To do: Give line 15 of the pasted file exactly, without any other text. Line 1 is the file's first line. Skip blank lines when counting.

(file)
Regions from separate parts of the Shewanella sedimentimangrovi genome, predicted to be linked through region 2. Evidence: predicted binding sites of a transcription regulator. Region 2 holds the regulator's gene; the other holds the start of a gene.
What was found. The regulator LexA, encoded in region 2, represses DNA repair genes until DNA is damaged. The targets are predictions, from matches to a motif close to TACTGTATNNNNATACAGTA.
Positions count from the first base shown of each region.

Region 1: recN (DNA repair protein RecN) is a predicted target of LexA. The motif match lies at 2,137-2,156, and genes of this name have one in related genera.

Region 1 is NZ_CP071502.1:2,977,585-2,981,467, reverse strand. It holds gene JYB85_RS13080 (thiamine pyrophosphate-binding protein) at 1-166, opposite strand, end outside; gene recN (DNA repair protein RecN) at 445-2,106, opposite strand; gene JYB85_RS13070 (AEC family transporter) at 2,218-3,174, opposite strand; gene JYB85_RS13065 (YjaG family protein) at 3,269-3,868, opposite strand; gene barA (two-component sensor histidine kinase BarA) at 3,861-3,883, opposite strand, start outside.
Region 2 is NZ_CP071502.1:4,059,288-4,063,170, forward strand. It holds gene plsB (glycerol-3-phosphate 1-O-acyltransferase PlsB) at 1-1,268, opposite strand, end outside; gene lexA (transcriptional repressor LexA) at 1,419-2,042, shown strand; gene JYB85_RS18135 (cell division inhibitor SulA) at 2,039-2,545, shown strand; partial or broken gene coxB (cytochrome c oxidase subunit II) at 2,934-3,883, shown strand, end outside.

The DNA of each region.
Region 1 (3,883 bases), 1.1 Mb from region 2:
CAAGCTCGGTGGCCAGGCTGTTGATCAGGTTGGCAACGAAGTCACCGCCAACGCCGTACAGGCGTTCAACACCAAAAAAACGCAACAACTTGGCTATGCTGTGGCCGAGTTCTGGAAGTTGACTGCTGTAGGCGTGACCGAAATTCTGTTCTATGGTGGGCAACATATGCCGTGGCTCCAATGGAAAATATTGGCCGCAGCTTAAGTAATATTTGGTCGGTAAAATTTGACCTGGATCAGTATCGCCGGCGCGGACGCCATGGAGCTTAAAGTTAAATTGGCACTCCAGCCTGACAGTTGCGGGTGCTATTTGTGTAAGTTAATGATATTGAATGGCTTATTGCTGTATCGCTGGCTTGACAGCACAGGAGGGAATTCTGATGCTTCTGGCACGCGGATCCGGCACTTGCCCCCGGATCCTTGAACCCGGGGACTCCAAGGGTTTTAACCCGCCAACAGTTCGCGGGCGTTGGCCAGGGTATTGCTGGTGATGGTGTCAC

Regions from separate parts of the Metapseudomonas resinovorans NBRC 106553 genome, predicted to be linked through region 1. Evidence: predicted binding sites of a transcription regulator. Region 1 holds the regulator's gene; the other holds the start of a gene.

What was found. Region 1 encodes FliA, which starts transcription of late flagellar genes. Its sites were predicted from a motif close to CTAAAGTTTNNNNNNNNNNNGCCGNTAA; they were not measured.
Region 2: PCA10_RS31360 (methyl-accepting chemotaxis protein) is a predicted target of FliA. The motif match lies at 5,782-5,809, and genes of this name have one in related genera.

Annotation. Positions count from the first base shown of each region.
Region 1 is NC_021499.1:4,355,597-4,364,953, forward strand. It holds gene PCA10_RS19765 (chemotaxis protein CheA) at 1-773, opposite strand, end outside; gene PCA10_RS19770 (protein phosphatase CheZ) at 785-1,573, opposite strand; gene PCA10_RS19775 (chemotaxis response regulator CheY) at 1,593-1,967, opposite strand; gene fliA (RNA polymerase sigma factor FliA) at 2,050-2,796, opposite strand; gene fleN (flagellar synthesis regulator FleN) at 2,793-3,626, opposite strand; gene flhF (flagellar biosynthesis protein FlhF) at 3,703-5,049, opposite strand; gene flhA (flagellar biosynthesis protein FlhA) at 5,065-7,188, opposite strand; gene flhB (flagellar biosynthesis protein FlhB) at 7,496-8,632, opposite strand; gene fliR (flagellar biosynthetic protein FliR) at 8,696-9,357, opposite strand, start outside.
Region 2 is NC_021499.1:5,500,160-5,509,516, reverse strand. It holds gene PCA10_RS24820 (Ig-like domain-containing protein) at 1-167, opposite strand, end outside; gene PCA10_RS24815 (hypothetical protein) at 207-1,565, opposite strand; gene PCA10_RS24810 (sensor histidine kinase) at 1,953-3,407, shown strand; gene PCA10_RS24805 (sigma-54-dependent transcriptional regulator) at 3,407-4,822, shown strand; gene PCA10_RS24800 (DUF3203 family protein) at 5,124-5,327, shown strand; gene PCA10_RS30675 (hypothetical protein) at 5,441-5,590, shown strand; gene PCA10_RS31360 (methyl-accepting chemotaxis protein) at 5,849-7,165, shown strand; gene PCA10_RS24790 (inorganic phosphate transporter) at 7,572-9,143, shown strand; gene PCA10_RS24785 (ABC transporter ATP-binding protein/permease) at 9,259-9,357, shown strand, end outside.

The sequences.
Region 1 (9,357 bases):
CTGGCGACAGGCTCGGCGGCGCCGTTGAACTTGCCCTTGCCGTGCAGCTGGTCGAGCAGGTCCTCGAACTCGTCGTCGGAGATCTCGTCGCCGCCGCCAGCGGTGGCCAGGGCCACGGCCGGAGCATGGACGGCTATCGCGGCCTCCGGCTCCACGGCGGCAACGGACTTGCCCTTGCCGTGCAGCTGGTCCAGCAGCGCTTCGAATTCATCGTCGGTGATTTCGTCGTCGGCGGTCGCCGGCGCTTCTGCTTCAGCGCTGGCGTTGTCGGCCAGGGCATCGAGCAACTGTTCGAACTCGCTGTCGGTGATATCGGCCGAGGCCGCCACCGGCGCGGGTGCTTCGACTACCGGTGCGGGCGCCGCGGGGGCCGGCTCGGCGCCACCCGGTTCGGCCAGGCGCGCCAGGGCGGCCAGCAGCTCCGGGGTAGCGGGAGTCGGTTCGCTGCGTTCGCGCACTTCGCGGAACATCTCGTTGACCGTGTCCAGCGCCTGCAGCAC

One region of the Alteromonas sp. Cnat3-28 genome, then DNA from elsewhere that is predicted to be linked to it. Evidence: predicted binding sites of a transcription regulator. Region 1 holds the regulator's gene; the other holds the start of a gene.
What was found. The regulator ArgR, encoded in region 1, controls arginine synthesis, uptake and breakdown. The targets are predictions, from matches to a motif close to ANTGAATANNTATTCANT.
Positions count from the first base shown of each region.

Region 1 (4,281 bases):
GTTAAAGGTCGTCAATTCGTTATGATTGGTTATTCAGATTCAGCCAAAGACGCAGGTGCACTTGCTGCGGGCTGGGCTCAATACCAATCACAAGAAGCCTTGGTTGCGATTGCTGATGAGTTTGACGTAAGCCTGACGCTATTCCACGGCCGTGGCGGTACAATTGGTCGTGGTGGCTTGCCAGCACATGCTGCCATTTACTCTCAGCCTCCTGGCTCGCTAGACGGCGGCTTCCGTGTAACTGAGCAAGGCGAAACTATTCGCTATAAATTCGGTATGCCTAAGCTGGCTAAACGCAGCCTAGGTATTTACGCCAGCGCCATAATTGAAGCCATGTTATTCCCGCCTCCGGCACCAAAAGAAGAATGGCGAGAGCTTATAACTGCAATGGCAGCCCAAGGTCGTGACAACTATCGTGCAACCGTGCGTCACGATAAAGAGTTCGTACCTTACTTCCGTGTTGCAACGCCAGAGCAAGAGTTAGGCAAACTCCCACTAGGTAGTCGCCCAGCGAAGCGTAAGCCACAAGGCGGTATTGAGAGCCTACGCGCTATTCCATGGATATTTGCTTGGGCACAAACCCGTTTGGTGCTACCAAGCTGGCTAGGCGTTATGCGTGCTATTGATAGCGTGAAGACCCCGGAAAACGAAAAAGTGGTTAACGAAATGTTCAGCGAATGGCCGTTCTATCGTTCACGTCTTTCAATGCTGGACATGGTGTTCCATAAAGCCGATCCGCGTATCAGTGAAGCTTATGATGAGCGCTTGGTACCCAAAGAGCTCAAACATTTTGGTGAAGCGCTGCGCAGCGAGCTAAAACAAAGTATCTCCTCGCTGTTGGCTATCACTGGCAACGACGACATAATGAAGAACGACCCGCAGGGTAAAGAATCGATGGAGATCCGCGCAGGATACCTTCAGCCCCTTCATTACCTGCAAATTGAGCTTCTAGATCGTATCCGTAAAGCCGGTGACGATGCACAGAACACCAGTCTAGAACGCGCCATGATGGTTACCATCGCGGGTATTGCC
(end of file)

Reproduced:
Region 2 is NC_021499.1:5,500,160-5,509,516, reverse strand. It holds gene PCA10_RS24820 (Ig-like domain-containing protein) at 1-167, opposite strand, end outside; gene PCA10_RS24815 (hypothetical protein) at 207-1,565, opposite strand; gene PCA10_RS24810 (sensor histidine kinase) at 1,953-3,407, shown strand; gene PCA10_RS24805 (sigma-54-dependent transcriptional regulator) at 3,407-4,822, shown strand; gene PCA10_RS24800 (DUF3203 family protein) at 5,124-5,327, shown strand; gene PCA10_RS30675 (hypothetical protein) at 5,441-5,590, shown strand; gene PCA10_RS31360 (methyl-accepting chemotaxis protein) at 5,849-7,165, shown strand; gene PCA10_RS24790 (inorganic phosphate transporter) at 7,572-9,143, shown strand; gene PCA10_RS24785 (ABC transporter ATP-binding protein/permease) at 9,259-9,357, shown strand, end outside.